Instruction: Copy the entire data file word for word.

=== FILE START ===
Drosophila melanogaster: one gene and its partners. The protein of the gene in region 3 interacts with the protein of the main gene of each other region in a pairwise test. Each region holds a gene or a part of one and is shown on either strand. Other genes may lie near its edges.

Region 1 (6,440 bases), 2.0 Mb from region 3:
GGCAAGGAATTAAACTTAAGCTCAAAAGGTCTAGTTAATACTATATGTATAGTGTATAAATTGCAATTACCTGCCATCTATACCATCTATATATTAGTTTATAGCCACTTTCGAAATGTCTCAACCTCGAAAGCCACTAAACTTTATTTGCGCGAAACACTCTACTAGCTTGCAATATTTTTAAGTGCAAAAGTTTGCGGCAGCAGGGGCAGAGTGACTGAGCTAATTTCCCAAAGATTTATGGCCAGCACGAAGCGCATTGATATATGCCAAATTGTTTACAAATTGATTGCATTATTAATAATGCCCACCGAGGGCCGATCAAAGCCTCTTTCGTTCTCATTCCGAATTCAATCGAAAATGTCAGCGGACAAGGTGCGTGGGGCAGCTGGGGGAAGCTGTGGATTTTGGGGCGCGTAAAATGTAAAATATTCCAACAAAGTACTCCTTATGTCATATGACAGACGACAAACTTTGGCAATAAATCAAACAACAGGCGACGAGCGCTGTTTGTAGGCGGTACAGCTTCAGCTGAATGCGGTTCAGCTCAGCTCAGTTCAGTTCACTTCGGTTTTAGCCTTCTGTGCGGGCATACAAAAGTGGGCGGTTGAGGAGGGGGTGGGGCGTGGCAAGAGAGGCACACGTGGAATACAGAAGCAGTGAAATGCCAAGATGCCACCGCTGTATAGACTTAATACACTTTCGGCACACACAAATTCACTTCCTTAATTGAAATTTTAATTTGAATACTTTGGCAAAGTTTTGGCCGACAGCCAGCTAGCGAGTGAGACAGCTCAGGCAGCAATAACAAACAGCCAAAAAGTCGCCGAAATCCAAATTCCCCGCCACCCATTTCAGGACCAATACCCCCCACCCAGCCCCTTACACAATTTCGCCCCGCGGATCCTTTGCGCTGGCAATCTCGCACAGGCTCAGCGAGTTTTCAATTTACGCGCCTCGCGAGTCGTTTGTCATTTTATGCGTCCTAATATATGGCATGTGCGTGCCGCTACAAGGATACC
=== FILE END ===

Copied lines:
Drosophila melanogaster: one gene and its partners. The protein of the gene in region 3 interacts with the protein of the main gene of each other region in a pairwise test. Each region holds a gene or a part of one and is shown on either strand. Other genes may lie near its edges.

Region 1 (6,440 bases), 2.0 Mb from region 3:
GGCAAGGAATTAAACTTAAGCTCAAAAGGTCTAGTTAATACTATATGTATAGTGTATAAATTGCAATTACCTGCCATCTATACCATCTATATATTAGTTTATAGCCACTTTCGAAATGTCTCAACCTCGAAAGCCACTAAACTTTATTTGCGCGAAACACTCTACTAGCTTGCAATATTTTTAAGTGCAAAAGTTTGCGGCAGCAGGGGCAGAGTGACTGAGCTAATTTCCCAAAGATTTATGGCCAGCACGAAGCGCATTGATATATGCCAAATTGTTTACAAATTGATTGCATTATTAATAATGCCCACCGAGGGCCGATCAAAGCCTCTTTCGTTCTCATTCCGAATTCAATCGAAAATGTCAGCGGACAAGGTGCGTGGGGCAGCTGGGGGAAGCTGTGGATTTTGGGGCGCGTAAAATGTAAAATATTCCAACAAAGTACTCCTTATGTCATATGACAGACGACAAACTTTGGCAATAAATCAAACAACAGGCGACGAGCGCTGTTTGTAGGCGGTACAGCTTCAGCTGAATGCGGTTCAGCTCAGCTCAGTTCAGTTCACTTCGGTTTTAGCCTTCTGTGCGGGCATACAAAAGTGGGCGGTTGAGGAGGGGGTGGGGCGTGGCAAGAGAGGCACACGTGGAATACAGAAGCAGTGAAATGCCAAGATGCCACCGCTGTATAGACTTAATACACTTTCGGCACACACAAATTCACTTCCTTAATTGAAATTTTAATTTGAATACTTTGGCAAAGTTTTGGCCGACAGCCAGCTAGCGAGTGAGACAGCTCAGGCAGCAATAACAAACAGCCAAAAAGTCGCCGAAATCCAAATTCCCCGCCACCCATTTCAGGACCAATACCCCCCACCCAGCCCCTTACACAATTTCGCCCCGCGGATCCTTTGCGCTGGCAATCTCGCACAGGCTCAGCGAGTTTTCAATTTACGCGCCTCGCGAGTCGTTTGTCATTTTATGCGTCCTAATATATGGCATGTGCGTGCCGCTACAAGGATACC